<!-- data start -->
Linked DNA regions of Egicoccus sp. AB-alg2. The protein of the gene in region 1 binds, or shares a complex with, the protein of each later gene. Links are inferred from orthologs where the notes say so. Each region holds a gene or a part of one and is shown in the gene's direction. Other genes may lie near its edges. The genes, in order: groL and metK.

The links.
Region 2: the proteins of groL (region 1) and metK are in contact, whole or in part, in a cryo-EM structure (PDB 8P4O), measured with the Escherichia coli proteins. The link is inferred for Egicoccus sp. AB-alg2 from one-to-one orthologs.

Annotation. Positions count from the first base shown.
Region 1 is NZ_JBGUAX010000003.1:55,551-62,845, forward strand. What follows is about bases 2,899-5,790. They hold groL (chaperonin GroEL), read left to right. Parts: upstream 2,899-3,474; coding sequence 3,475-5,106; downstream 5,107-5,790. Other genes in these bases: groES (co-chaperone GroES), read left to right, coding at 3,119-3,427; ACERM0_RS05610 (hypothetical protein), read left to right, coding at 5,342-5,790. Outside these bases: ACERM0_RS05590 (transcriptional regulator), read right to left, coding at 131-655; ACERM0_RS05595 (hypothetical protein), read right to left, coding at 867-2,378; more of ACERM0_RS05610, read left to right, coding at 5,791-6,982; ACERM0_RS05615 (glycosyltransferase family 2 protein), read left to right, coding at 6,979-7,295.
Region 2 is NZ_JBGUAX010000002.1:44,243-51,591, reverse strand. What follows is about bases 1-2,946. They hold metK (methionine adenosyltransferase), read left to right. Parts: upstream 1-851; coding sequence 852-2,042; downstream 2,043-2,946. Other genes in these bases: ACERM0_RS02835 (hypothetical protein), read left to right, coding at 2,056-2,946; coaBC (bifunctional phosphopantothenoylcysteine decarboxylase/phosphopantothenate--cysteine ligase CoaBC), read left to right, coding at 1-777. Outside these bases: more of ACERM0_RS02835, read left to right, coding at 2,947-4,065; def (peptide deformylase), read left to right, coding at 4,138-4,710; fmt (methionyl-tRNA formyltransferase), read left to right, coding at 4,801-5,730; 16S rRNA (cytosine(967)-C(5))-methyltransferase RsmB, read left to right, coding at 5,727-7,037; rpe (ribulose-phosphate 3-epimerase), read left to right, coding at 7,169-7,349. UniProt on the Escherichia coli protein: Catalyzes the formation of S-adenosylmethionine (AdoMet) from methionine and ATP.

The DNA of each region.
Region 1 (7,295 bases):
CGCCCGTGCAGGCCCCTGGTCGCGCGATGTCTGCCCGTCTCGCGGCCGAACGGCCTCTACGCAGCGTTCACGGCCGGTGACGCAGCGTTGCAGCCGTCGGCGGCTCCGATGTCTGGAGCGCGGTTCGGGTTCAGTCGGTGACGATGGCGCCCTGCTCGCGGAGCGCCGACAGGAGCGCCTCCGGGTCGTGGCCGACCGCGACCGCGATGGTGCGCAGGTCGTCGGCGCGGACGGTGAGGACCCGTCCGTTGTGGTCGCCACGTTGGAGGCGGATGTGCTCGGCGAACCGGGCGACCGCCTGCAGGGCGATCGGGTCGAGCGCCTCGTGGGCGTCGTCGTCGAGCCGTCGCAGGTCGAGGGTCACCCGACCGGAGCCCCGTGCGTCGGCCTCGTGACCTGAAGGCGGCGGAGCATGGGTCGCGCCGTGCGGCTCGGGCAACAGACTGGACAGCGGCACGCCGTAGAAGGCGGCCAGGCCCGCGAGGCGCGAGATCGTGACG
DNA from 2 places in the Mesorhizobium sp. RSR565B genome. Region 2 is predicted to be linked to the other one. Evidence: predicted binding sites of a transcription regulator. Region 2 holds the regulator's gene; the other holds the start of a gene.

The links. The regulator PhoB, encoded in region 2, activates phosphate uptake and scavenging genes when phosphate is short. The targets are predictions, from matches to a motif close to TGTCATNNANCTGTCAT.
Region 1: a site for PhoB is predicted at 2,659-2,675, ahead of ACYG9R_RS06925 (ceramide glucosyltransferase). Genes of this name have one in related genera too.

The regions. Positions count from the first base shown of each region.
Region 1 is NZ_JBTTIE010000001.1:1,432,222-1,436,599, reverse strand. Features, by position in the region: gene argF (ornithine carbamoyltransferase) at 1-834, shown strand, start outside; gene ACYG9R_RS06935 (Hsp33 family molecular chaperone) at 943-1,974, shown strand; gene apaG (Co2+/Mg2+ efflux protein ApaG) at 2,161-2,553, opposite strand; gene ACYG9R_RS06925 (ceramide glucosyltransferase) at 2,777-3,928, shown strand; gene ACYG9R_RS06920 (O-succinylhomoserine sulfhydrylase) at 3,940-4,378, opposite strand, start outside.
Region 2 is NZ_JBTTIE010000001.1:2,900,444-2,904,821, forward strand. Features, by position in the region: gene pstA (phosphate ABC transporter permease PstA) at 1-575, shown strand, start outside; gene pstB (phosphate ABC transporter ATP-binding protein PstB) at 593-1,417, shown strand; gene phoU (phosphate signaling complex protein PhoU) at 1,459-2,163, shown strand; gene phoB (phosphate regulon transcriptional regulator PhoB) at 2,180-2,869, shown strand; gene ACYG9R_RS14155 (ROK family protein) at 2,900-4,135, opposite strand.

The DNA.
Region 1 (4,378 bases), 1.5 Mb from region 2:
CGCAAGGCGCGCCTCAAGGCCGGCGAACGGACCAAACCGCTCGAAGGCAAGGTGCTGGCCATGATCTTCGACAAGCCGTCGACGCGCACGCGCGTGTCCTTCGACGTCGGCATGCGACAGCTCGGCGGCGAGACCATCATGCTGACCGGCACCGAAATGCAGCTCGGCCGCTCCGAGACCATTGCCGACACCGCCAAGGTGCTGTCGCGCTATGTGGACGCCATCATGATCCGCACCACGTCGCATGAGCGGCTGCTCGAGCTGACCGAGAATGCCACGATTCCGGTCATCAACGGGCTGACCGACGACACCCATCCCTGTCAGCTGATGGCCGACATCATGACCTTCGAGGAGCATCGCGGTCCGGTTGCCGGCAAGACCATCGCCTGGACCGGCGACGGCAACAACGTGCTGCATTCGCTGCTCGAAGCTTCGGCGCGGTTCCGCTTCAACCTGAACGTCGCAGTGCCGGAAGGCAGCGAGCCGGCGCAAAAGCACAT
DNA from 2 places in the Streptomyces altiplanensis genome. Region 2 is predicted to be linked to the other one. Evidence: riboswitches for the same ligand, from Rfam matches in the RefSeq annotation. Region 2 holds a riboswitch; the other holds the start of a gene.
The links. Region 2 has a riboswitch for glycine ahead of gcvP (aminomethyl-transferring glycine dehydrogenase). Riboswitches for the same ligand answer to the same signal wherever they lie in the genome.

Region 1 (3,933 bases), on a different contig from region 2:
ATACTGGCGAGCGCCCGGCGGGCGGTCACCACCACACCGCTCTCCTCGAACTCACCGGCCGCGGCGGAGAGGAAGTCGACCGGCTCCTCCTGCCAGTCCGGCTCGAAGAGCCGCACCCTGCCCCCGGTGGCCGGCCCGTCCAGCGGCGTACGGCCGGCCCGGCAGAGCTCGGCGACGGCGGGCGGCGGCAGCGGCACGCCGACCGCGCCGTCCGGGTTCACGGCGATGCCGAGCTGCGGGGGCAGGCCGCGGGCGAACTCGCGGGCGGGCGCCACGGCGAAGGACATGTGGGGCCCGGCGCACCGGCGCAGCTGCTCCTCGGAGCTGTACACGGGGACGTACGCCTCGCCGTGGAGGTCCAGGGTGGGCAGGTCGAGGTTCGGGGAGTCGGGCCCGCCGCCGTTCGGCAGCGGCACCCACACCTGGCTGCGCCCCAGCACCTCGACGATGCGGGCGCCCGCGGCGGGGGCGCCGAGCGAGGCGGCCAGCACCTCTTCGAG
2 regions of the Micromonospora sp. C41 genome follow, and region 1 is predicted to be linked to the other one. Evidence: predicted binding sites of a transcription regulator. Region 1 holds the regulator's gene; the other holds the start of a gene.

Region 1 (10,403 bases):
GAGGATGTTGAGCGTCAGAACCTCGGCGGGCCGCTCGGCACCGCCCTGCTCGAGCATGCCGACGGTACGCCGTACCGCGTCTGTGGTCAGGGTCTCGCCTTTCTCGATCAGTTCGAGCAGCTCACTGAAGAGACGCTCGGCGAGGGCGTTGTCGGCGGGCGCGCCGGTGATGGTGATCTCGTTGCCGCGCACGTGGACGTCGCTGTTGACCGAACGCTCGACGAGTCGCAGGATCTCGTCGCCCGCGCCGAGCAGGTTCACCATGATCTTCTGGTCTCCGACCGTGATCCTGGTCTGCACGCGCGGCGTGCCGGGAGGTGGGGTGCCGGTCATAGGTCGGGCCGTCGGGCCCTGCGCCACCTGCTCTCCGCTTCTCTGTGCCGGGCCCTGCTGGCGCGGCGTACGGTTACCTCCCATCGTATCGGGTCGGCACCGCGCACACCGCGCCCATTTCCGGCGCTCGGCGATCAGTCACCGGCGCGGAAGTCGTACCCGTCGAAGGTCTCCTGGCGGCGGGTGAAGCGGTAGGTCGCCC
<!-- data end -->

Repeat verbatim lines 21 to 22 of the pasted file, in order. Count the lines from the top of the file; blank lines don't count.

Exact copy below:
Region 1 (3,933 bases), on a different contig from region 2:
ATACTGGCGAGCGCCCGGCGGGCGGTCACCACCACACCGCTCTCCTCGAACTCACCGGCCGCGGCGGAGAGGAAGTCGACCGGCTCCTCCTGCCAGTCCGGCTCGAAGAGCCGCACCCTGCCCCCGGTGGCCGGCCCGTCCAGCGGCGTACGGCCGGCCCGGCAGAGCTCGGCGACGGCGGGCGGCGGCAGCGGCACGCCGACCGCGCCGTCCGGGTTCACGGCGATGCCGAGCTGCGGGGGCAGGCCGCGGGCGAACTCGCGGGCGGGCGCCACGGCGAAGGACATGTGGGGCCCGGCGCACCGGCGCAGCTGCTCCTCGGAGCTGTACACGGGGACGTACGCCTCGCCGTGGAGGTCCAGGGTGGGCAGGTCGAGGTTCGGGGAGTCGGGCCCGCCGCCGTTCGGCAGCGGCACCCACACCTGGCTGCGCCCCAGCACCTCGACGATGCGGGCGCCCGCGGCGGGGGCGCCGAGCGAGGCGGCCAGCACCTCTTCGAG